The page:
Aug. 7 (Bloomberg) -- Yields on Nigeria’s $500 million of dollar bonds fell for a seventh day, reaching a record low, after gains in crude prices and as investors favored the nation’s lower debt burden.
Borrowing costs on Eurobonds due 2021 declined five basis points, or 0.05 percentage point, to 5.2 percent as of 3:32 p.m. in London, the lowest since their issue in January 2011, according to data compiled by Bloomberg.
Oil, the key export of Africa’s biggest producer, climbed to the highest level in more than two months in New York after better-than-estimated corporate earnings bolstered optimism that the economy will expand. Brent surpassed $110 a barrel for the first time since May. While Nigeria’s total domestic debt rose 17 percent to $38 billion at the end of June, from a year earlier, the burden is still light, amounting to 16.5 percent of 2011 gross domestic product, said Gregory Kronsten, the head of economic research at FBN Capital Ltd.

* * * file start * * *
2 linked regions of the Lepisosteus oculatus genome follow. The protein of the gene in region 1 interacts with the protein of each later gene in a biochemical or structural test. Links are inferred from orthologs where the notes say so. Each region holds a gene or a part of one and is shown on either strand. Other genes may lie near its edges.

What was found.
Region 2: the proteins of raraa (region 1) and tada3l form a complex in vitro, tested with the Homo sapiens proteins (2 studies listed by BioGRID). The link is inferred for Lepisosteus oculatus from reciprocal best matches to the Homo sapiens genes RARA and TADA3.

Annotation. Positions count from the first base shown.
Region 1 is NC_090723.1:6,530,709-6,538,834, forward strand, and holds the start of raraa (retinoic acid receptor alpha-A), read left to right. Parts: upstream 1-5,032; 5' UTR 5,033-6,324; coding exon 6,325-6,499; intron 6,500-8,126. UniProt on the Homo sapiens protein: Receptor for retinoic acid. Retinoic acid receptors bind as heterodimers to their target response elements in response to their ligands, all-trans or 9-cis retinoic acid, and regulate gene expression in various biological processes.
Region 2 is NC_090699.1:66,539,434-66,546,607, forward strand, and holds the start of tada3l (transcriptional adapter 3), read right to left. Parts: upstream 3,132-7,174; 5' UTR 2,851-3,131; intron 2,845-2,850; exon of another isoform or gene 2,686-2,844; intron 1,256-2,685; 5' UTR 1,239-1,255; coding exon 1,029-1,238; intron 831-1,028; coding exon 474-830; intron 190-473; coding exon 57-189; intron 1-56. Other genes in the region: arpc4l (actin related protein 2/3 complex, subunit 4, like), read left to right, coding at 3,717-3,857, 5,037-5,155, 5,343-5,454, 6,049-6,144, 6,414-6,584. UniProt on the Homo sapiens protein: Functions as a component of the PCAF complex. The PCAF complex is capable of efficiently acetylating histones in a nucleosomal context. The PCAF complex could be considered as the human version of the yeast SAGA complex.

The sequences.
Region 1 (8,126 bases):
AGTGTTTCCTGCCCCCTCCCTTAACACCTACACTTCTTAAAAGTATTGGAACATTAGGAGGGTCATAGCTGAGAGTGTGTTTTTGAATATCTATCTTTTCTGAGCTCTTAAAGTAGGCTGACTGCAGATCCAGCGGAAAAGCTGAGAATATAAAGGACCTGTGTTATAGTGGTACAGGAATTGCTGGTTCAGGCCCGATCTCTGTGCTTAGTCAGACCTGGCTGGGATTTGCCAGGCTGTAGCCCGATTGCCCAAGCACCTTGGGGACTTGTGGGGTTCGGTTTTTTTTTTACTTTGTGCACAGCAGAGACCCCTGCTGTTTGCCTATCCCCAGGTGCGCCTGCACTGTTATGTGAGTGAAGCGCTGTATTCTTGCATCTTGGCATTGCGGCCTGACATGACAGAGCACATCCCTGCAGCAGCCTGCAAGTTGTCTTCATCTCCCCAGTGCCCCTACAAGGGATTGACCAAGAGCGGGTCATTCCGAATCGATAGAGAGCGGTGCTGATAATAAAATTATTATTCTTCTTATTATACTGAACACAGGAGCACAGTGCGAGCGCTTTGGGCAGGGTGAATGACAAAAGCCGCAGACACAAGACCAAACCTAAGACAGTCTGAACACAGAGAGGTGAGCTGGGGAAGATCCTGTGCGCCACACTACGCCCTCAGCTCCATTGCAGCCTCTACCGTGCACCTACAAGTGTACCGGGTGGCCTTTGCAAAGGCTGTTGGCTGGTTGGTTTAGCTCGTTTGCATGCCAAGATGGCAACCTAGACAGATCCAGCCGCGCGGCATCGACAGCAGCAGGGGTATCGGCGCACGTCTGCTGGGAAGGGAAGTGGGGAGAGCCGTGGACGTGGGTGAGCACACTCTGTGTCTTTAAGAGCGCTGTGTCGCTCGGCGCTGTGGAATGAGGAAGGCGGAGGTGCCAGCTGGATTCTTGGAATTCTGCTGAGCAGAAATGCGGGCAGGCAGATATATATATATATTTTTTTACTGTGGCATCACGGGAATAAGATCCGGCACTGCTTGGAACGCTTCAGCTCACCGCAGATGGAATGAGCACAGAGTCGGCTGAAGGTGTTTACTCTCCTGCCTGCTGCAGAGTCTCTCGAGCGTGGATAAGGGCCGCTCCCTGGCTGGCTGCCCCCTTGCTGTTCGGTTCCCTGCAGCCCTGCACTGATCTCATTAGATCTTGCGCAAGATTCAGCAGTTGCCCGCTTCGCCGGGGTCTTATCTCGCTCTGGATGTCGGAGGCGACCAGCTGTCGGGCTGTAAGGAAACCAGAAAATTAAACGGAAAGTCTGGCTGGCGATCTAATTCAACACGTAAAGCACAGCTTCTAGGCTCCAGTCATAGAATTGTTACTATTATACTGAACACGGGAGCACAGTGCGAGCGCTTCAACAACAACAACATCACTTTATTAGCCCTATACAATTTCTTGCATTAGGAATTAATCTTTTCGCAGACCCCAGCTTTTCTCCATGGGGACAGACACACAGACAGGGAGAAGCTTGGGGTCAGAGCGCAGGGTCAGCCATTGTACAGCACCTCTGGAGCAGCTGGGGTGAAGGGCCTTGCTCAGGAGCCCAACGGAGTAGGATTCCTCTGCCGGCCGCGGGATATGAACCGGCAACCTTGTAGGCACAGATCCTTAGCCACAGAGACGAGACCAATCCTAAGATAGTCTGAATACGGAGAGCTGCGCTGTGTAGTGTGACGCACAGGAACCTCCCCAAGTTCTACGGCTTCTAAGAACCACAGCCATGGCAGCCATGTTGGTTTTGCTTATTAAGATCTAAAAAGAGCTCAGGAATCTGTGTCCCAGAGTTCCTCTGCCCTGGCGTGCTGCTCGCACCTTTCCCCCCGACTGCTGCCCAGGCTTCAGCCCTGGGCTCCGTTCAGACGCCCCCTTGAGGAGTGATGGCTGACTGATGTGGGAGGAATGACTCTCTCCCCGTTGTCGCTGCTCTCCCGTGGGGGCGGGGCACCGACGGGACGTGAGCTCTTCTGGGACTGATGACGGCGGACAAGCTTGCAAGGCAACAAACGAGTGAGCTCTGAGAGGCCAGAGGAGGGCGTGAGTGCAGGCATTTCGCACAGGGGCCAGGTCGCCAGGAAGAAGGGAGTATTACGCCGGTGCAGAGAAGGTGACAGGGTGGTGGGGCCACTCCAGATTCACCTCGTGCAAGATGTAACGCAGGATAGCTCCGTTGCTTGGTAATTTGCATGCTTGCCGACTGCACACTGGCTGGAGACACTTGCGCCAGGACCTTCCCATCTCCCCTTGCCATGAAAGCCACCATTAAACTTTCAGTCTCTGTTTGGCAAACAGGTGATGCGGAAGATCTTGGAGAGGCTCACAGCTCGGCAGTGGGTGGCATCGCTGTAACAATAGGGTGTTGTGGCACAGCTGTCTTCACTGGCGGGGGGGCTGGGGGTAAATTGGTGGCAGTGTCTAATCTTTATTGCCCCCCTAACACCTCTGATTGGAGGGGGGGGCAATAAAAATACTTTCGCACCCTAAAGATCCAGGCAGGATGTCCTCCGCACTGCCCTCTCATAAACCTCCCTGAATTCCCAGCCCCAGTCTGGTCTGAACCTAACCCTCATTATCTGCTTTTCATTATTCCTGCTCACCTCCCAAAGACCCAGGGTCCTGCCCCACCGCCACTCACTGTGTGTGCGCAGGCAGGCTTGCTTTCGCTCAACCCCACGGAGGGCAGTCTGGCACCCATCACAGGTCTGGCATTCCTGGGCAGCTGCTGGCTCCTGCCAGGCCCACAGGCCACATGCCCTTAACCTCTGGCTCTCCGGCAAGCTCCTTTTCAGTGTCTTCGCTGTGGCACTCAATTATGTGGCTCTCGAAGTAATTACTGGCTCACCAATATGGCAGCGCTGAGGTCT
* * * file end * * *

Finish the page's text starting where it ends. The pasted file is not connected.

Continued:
The oil price is supportive and “people want something where there’s a good external balance sheet,” Kronsten said in a phone interview from London today. “There’s a shortage value,” as they’ve only done one Eurobond offer, he said.
Nigeria’s total external debt was $6.04 billion as of June 30, according to the country’s Debt Management Office.
The naira was little changed at 161.65 a dollar in Lagos, the commercial capital. Yields on the West African nation’s four percent domestic debt due 2015 fell 11 basis points to 15.68 percent, according to yesterday’s prices on the Financial Markets Dealers Association website.
Ghana’s cedi rose 0.1 percent to 1.9555 a dollar in Accra, the capital.
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